Faux flames burn at the base of a mock prison cell holding several cutout figures in black-and-white striped prison outfits.

Demonstrators march next to a mock prison cell holding cutout figures depicting Peruvian President Pedro Castillo and members of his Cabinet in prison uniforms during a protest in Lima on June 4, 2022.

(Martin Mejia / Associated Press)

One peculiarity of the Peruvian system is a constitutional clause that allows Congress to remove a president for “moral incapacity” if two-thirds of the 130 legislators agree. Critics say the legal definition of “moral incapacity” is extremely nebulous, leading to the rule being wielded as a political weapon — an especially potent one in a political context where presidents are typically newcomers who lack a foundation of party support. Castillo was ousted under the moral incapacity clause.

“That’s a very vague clause, but it gives Congress a huge amount of power,” said Jo-Marie Burt, a professor of political science and Latin American Studies at George Mason University in Virginia. “Congress has really contributed to the state of utter instability that Peru is subject to.”

The “moral incapacity” clause was also invoked by Congress in November 2020 to impeach President Martín Vizcarra, whose ouster led to violent street protests that forced the quick resignation of his successor, Manuel Merino. A caretaker president, Francisco Sagasti, then took the helm. He was the country’s third president in barely a week.

Once impeached last week, Castillo was arrested on charges of “rebellion” and transported to a police station, where he was photographed flipping through a magazine in front of a coffee table with a Chinese dragon atop it. Castillo joins at least three other former Peruvian presidents facing possible criminal prosecution.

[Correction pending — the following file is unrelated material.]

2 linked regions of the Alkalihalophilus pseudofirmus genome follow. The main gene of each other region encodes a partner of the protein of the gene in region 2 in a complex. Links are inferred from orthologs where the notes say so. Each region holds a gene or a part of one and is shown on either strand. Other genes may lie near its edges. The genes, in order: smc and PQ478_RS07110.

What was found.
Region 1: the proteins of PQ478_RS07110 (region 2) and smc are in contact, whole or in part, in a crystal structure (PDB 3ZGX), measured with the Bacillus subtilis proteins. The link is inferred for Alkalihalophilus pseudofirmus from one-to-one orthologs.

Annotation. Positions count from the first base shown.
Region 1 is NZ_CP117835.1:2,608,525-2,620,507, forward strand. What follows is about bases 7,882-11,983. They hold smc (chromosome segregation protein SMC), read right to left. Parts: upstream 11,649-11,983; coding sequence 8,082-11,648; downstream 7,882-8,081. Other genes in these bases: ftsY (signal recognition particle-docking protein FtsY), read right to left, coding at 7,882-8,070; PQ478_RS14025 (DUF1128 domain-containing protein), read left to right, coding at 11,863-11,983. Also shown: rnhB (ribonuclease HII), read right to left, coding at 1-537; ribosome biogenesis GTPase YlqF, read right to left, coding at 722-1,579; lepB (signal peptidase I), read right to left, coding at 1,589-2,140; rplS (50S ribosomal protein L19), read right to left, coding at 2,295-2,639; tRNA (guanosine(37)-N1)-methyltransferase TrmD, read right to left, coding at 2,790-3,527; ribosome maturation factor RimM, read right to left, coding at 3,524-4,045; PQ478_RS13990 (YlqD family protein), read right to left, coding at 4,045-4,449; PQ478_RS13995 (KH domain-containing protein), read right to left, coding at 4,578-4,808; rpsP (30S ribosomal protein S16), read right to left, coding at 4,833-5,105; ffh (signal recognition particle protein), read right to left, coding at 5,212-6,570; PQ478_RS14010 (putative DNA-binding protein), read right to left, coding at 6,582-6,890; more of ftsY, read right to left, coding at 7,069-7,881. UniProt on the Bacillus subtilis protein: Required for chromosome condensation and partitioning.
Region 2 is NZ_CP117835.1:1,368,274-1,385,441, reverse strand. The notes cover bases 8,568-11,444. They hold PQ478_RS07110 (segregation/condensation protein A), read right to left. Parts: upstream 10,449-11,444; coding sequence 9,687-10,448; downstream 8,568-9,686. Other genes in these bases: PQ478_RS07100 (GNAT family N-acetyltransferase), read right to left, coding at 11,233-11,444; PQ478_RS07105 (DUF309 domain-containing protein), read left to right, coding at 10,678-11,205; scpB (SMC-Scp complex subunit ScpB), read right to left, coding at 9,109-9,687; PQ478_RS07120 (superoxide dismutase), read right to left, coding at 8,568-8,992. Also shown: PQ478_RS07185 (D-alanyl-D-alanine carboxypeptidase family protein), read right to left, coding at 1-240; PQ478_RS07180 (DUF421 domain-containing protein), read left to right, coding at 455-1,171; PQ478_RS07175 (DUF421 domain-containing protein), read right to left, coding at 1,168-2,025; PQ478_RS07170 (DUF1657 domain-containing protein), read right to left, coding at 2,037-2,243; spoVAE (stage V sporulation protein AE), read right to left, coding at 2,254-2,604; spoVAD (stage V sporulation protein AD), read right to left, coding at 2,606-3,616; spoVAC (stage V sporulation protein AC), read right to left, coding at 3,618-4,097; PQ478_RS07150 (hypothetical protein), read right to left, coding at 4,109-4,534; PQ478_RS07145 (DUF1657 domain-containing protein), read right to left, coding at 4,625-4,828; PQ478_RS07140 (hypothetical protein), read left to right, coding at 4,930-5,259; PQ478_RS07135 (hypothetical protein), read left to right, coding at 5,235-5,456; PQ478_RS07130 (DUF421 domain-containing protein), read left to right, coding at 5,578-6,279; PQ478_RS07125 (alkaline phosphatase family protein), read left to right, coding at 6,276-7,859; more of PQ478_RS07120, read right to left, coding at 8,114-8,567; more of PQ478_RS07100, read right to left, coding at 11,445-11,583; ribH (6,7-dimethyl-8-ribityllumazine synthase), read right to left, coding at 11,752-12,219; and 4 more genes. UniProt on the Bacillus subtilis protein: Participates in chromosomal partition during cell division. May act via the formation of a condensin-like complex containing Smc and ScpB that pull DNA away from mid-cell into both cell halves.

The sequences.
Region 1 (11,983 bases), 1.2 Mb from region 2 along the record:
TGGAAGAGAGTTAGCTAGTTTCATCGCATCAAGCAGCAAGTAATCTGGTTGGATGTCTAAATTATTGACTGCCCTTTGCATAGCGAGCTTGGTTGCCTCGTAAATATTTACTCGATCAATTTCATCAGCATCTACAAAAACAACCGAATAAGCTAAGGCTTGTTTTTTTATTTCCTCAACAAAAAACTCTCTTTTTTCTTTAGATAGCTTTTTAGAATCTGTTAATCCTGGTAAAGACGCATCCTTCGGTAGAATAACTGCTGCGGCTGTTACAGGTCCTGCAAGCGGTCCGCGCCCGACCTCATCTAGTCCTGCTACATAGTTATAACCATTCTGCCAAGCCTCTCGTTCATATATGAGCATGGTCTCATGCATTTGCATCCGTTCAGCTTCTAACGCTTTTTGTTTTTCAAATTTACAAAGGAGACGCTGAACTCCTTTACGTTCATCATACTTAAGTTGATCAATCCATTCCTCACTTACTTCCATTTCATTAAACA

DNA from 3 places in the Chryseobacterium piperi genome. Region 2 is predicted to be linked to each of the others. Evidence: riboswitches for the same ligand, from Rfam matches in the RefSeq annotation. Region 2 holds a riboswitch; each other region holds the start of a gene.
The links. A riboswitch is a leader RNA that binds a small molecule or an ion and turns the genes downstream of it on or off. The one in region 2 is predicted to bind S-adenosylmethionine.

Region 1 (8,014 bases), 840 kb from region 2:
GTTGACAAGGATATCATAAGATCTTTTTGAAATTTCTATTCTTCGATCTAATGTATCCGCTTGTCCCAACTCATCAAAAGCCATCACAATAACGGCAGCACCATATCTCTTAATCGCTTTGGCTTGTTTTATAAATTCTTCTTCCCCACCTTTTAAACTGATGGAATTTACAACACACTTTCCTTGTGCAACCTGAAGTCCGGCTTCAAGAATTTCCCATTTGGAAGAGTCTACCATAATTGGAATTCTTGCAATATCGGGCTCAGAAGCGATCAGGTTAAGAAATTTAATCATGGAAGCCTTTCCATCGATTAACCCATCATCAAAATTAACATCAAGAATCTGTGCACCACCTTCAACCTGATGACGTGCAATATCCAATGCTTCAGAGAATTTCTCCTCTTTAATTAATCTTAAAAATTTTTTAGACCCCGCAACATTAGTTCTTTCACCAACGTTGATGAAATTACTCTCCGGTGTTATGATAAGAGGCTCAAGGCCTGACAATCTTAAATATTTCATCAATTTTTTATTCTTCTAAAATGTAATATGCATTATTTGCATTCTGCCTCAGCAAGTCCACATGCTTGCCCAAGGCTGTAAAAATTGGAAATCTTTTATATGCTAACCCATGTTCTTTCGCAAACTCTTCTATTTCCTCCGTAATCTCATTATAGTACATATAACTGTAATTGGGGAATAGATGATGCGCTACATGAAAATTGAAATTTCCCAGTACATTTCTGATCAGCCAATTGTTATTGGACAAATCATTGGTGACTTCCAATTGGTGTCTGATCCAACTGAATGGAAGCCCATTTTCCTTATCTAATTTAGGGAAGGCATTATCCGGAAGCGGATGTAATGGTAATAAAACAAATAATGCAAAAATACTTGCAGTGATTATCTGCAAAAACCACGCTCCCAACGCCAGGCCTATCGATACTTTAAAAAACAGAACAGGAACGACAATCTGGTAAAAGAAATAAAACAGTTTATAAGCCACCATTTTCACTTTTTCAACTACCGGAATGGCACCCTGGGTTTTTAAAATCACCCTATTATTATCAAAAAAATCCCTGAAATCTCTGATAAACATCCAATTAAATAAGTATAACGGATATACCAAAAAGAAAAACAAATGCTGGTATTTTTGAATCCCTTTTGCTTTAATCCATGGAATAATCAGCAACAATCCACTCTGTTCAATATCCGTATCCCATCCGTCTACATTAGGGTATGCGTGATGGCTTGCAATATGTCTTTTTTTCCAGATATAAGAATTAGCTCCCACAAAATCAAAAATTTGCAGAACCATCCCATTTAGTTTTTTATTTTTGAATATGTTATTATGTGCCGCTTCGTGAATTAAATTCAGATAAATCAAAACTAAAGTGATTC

Castillo’s representatives have denied any wrongdoing. Before his arrest, he reached out to Mexican President Andrés Manuel López Obrador about the possibility of obtaining political asylum in Mexico.

Castillo’s successor, Boluarte, 60, is a lawyer and a political neophyte. Doubts about whether she will be able to finish the final 3½ years of Castillo’s term seemed to overshadow her sudden emergence as Peru’s first female president.

The new president, who calls herself a moderate leftist and broke with Castillo when he tried to dissolve Congress, immediately called for “dialogue” and the installation of a government of “national unity,” acknowledging that Peru’s extremely polarized political climate has thwarted civil discourse.

A woman in a suit, surrounded by a crowd of other people in suits, walks toward a shiny dark car

President Dina Boluarte walks to her car after speaking to the press as she leaves her home in Lima, Peru, on Dec. 8, 2022.

(Martin Mejia / Associated Press)

“I’m asking for a political truce,” Boluarte told the country. “We need to have conversations, dialogue, reach agreements — something so simple but impossible in recent months.”

Castillo’s supporters have vowed to continue protests against his ouster, which they view as illegal. Others have taken to the streets to support his impeachment. But many Peruvians seem to view the country’s ongoing political drama as a sideshow that has little to do with the needs of its citizens.

“The last few years have been the same: One president after another,” said Martha Ramírez, 50, an accountant and single mother in the capital. “They all steal, and who ends up with real power? The richest. I have to work. I can’t think about all this. It’s bad for one’s health. … I’d rather concentrate on helping my daughter and her education.”

Special correspondent León reported from Lima and Times staff writers Wilkinson and McDonnell from Washington and Mexico City, respectively.



Source link

- Advertisement -

More articles

LEAVE A REPLY

Please enter your comment!
Please enter your name here

- Advertisement -

Latest article